New LASIK Research Very Revealing

Lasik Research This year's ASCRS meeting proved very enlightening as scientific data revealed that the extent to which patients realize 20/20 vision following surgery may depend on whether a surgeon uses a microkeratome blade or femtosecond laser to perform surgery.

According to Roger Steinert, M.D., President of ASCRS in 2005, a surgeon's selection of a blade vs. a bladeless procedure may indeed affect patient's outcome, and their odds of realizing 20/20 vision.

Whereas in the past surgeons speculated that bladeless procedures may produce varying outcomes, now that speculation is grounded in scientific data. The odds of achieving better levels of vision, including 20/20 vision seem much higher when surgeons use the IntraLase procedure compared with traditional LASIK.

The IntraLase procedure is a bladeless procedure involving use of a femtosecond laser to create a corneal flap during surgery. Theoretically, surgeons have recognized for some time that use of the femtosecond laser was much safer than use of the microkeratome blade, but now they have concrete evidence to prove it.

Most patients undergoing IntraLase procedures have a higher chance of coming out of surgery with 20/20 vision or better. This doesn't mean patients with LASIK won't have 20/20 vision, simply IntraLase may offer a better chance of having near perfect vision following surgery. For this reason alone some patients will opt for IntraLase, despite the higher cost of this procedure.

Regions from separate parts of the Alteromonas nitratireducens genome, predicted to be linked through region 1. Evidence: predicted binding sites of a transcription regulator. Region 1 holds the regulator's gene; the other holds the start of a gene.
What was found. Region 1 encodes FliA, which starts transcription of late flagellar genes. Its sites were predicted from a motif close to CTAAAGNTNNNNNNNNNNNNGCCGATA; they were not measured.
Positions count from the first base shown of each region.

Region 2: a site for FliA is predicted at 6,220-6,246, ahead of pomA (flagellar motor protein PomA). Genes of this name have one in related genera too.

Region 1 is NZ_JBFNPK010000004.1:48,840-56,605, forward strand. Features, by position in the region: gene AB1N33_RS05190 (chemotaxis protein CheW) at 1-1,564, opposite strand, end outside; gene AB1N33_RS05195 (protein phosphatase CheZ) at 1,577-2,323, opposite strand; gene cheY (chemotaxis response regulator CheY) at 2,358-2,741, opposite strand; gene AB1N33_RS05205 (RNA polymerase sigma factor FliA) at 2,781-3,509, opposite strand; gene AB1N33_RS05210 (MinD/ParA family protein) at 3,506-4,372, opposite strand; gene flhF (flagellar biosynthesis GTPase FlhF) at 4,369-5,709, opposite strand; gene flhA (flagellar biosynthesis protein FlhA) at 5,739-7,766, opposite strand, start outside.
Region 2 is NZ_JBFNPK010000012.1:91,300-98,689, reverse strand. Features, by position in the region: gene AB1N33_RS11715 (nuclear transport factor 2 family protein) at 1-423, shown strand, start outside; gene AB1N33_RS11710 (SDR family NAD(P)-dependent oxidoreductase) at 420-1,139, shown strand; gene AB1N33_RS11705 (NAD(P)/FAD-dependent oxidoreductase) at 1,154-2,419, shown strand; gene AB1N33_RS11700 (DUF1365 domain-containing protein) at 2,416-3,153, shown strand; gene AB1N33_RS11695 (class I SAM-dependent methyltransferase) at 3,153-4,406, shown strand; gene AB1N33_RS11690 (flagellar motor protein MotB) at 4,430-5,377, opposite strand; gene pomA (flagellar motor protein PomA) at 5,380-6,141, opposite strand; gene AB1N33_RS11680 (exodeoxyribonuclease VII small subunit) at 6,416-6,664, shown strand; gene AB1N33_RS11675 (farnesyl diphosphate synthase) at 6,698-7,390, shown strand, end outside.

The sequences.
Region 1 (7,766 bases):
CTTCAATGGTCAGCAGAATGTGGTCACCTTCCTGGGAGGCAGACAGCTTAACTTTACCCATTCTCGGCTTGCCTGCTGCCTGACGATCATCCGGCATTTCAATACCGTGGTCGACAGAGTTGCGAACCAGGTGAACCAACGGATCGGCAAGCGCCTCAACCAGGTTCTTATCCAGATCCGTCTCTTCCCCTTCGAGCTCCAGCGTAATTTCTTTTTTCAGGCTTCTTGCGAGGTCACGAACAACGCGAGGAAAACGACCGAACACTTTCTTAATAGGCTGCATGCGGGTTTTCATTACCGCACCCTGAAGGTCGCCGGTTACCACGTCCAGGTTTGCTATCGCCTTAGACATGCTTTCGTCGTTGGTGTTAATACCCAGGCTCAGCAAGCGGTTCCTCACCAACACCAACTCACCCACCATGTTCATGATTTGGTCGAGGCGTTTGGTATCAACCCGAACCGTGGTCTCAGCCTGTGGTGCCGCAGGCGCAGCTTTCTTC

LASIK and IntraLase
LASIK and the IntraLase procedure require two steps. First, the surgeon must create a corneal flap and fold it back to reshape the cornea using an excimer laser. During the LASIK procedure, this flap is created using a microkeratome, or blade.

The IntraLase procedure or "bladeless" procedure (or all laser as some refer to it) requires use of a laser to create a corneal flap. Many studies show there are now more rates of patients with 20/20 vision after use of the IntraLase procedure compared with the LASIK procedure.

Previous scientific advancements in laser surgery focused on improving the second step of the laser process, where the surgeon shapes the cornea. These innovations including Wavefront technology allow surgeons to map the eye so they can more accurately ablate the corneal tissue needed to create better vision.

The IntraLase procedure is still considered by far the best choice for patients, offering better vision (20/20 usually) and reduced risks for complications resulting from surgery.

The microkeratome may lead to certain complications including a higher risk for high or low spots in the corneal flap or an irregular corneal surface.

Still, talk with any surgeon and they will tell you they have their own ideas about what surgery is best for their patients. Some patients may not be good candidates for IntraLase, thus will have no choice but to use the traditional LASIK procedure. The good news here is LASIK is still associated with very good outcomes among well-screened patients. Just make sure you find a competent surgeon with man years experience performing LASIK procedures, and you will optimize your odds for a solid outcome.

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